Satan’s Counterfeit Gift

Heron Channelside (5)

I am writing today from the beautiful Tampa Bay area.

Last week we studied about the gifts of the Spirit. This week we are studying about the Holy Spirit and the church. Satan has a counterfeit for most everything. There are some people in the church, who claim to have the gift of “discerning spirits,” when in reality they have Satan’s “gift” of judging and condemning.

1 Corinthians 13:5 tells us that love thinks no evil. Titus 1:15 NKJV tells us,

To the pure all things are pure, but to those who are defiled and unbelieving nothing is pure.

When we are filled with the Holy Spirit we look for good. Those who truly have the gift of discerning spirits will find good as well as evil, but I have witnessed too many people in the church, claiming to have the gift of discernment, who could only discern evil. But those with the mind of the Holy Spirit gravitate towards,

whatever things are true, whatever things are noble, whatever things are just, whatever things are pure, whatever things are lovely, whatever things are of good report, if there is any virtue and if there is anything praiseworthy— Philippians 4:8 NKJV

In a former district there was a woman, who would not allow her husband to even talk to women at church, because she “knew” they all wanted him. She would not allow her teenage daughters to date even in groups, because she could “discern” what “all” the boys were up to. I thought the woman was really strict and conservative, until her trustworthy family members confided in me, that she had numerous affairs of her own. I should not have been surprised. Paul says,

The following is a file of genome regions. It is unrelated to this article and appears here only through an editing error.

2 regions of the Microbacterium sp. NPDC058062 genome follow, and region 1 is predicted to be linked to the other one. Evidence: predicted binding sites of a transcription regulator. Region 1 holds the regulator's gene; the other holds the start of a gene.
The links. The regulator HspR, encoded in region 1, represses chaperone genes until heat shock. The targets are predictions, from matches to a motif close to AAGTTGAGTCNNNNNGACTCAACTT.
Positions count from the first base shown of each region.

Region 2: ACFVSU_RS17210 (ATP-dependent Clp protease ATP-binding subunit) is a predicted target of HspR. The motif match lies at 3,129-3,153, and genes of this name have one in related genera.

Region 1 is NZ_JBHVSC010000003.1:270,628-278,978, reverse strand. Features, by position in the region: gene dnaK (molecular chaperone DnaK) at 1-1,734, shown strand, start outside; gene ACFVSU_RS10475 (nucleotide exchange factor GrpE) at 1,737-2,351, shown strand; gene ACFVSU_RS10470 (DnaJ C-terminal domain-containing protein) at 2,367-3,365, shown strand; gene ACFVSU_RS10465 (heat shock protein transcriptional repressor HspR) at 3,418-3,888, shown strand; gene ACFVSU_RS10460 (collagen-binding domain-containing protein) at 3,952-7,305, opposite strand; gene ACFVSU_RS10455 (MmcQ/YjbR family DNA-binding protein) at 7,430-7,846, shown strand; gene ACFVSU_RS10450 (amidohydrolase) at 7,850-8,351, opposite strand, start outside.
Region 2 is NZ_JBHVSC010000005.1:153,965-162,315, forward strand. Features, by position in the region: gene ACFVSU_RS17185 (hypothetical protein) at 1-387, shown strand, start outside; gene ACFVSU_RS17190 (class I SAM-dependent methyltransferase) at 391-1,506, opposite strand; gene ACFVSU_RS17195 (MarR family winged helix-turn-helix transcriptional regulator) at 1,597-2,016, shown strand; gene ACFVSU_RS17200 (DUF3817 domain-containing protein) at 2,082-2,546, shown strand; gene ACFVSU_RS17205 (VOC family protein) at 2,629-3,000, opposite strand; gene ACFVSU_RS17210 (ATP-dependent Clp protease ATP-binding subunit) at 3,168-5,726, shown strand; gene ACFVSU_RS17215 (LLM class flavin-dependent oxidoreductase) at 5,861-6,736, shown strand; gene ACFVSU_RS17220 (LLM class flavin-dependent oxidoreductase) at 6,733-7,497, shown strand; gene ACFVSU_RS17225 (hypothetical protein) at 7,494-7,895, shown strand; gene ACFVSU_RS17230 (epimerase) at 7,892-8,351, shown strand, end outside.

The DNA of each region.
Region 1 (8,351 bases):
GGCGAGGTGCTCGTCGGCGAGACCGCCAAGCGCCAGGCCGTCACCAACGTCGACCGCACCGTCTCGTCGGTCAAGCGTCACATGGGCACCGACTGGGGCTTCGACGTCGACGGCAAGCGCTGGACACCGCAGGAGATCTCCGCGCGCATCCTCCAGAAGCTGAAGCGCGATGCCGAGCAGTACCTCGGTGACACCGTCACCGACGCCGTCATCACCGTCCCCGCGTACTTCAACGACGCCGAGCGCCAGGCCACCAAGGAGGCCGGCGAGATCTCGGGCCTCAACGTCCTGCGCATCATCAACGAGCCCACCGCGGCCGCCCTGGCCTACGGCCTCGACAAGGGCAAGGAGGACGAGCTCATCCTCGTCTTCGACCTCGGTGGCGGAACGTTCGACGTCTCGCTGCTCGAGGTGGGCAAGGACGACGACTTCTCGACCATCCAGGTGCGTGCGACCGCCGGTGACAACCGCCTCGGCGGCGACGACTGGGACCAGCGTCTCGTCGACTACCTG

Therefore you are inexcusable, O man, whoever you are who judge, for in whatever you judge another you condemn yourself; for you who judge practice the same things. Romans 2:1 NKJV

Satan accused God of being a tyrant when in reality Satan was the tyrant. I have often found that when people talk about others, they are really talking about themselves.

Those who truly have the gift of discerning spirits don’t make a habit of accusing others. Jude talks about those in the church who make bold accusations, while Michael, who definitely could discern spirits, made no accusations.

 Likewise also these dreamers defile the flesh, reject authority, and speak evil of dignitaries. Yet Michael the archangel, in contending with the devil, when he disputed about the body of Moses, dared not bring against him a reviling accusation, but said, “The Lord rebuke you!” Jude 1:8-9 NKJV

So what do those with the real gift of discerning spirits know and do?

These things we also speak, not in words which man’s wisdom teaches but which the Holy Spirit teaches, comparing spiritual things with spiritual. But the natural man does not receive the things of the Spirit of God, for they are foolishness to him; nor can he know them, because they are spiritually discerned. 1 Corinthians 2:13-14 NKJV